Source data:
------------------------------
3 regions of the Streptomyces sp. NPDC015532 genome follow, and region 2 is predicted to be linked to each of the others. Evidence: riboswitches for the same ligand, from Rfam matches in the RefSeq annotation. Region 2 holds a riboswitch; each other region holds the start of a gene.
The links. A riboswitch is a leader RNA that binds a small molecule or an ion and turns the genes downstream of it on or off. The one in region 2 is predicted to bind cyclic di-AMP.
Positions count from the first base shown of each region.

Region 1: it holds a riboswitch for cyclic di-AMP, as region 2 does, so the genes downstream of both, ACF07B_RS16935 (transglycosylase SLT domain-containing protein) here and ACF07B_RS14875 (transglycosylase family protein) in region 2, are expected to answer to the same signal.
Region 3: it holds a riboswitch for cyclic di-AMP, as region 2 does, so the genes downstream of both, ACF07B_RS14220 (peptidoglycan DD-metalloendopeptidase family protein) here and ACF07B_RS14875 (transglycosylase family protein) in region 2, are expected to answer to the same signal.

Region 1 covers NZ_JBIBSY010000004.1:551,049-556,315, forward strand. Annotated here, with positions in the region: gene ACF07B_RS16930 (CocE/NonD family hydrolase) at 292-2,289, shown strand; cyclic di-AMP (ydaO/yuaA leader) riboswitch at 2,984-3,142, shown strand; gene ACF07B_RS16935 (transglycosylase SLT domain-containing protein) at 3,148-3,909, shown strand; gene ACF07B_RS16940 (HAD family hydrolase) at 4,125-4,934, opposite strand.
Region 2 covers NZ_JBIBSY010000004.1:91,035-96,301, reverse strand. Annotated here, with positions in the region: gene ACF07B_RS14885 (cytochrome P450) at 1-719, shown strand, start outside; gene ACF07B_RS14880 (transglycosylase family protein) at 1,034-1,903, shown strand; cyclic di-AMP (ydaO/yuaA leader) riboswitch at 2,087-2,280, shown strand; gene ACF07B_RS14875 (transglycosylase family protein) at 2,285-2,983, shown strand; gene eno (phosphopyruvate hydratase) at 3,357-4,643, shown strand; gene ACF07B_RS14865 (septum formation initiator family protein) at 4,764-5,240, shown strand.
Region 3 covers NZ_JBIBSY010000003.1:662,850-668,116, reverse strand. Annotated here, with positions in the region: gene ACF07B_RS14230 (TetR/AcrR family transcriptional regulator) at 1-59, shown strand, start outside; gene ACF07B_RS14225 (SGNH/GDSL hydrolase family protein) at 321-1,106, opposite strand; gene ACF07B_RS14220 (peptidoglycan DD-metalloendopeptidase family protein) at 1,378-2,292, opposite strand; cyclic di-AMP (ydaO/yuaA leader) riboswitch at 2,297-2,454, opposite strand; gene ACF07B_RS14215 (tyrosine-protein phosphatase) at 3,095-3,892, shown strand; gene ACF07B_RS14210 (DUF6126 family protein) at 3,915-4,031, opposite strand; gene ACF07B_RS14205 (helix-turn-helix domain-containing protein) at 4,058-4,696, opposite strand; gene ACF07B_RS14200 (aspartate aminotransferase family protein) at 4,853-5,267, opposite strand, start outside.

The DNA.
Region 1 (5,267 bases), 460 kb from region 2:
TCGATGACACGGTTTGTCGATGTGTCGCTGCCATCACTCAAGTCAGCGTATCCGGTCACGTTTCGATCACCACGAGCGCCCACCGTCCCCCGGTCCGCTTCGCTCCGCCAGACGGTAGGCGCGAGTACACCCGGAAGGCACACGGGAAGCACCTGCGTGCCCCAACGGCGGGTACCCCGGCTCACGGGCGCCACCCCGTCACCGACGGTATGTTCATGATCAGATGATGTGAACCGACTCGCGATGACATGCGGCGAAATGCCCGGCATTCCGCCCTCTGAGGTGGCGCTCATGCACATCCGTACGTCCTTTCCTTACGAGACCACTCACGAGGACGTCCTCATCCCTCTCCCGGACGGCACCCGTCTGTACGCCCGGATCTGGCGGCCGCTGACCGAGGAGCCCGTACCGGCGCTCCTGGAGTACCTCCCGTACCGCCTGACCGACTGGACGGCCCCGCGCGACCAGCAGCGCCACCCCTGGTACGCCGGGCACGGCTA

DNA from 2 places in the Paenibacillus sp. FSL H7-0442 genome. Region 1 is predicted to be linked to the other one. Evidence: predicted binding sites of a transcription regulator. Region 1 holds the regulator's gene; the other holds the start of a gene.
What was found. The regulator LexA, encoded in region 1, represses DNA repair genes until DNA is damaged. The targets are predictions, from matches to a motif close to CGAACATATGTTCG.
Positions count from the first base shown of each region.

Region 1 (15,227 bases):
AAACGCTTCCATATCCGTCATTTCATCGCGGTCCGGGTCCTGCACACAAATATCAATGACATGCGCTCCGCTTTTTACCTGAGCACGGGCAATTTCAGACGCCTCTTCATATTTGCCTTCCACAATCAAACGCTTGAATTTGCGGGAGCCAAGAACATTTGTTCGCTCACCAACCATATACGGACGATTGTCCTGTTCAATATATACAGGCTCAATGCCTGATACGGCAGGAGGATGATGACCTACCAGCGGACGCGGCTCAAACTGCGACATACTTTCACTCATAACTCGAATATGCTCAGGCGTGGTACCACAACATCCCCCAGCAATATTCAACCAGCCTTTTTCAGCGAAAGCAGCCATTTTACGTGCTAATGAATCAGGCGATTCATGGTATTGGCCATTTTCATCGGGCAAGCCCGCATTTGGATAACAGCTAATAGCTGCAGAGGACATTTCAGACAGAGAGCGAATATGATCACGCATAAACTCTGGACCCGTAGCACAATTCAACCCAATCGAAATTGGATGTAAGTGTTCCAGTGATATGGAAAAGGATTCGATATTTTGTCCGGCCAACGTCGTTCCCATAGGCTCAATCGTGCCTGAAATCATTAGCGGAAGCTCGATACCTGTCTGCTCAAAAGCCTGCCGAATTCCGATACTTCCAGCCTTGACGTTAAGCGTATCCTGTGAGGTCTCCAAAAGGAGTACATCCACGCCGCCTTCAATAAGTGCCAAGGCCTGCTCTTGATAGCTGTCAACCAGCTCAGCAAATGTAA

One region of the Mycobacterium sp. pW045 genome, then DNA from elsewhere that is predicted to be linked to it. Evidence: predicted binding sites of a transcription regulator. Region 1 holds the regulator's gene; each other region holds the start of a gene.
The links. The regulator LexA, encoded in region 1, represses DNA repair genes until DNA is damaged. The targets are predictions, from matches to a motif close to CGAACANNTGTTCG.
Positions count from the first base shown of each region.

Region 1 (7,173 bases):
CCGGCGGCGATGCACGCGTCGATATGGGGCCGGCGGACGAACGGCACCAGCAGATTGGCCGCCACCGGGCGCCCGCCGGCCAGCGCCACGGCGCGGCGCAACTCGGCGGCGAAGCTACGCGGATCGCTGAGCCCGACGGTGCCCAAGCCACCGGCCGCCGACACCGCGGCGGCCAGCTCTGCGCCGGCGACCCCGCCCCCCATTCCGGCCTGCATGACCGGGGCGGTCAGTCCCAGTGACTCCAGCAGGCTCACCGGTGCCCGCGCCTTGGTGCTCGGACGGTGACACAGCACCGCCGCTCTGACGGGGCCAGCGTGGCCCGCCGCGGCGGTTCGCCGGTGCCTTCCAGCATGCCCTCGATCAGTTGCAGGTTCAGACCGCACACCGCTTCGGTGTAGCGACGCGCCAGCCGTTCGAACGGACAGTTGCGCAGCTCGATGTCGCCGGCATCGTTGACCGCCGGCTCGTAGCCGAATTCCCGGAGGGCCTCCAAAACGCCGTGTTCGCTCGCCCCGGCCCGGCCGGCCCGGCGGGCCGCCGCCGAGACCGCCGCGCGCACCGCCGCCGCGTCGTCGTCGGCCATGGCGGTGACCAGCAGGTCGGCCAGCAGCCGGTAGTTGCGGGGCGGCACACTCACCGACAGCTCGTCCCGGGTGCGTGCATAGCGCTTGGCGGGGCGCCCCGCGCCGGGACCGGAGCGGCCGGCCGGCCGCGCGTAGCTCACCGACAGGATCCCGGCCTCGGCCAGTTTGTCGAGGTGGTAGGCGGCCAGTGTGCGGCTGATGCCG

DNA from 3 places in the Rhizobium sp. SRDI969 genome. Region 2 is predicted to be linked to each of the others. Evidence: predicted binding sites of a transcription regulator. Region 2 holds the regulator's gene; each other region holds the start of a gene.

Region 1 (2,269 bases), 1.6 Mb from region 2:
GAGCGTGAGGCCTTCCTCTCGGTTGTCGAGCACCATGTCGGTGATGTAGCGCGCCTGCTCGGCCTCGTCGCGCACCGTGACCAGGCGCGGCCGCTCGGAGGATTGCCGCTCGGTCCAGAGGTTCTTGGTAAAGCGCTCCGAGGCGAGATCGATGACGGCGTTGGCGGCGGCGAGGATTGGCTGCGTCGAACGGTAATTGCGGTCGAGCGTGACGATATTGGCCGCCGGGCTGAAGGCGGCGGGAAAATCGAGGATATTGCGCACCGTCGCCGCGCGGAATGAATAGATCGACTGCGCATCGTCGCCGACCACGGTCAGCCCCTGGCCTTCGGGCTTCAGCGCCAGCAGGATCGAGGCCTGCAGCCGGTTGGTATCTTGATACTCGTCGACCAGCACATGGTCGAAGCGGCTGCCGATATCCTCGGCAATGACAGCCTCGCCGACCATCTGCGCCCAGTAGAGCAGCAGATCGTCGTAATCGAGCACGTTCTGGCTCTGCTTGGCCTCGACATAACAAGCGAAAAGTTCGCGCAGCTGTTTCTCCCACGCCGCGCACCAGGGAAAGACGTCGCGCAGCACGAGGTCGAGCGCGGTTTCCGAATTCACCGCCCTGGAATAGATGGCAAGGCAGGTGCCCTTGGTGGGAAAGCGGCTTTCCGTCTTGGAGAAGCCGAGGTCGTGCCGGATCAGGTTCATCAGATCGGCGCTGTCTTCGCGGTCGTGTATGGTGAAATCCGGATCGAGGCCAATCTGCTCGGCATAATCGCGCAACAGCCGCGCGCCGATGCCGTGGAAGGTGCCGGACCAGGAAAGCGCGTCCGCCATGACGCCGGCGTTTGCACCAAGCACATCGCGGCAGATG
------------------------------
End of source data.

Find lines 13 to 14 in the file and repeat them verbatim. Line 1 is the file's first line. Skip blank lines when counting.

What was found. The regulator LexA, encoded in region 1, represses DNA repair genes until DNA is damaged. The targets are predictions, from matches to a motif close to CGAACATATGTTCG.
Positions count from the first base shown of each region.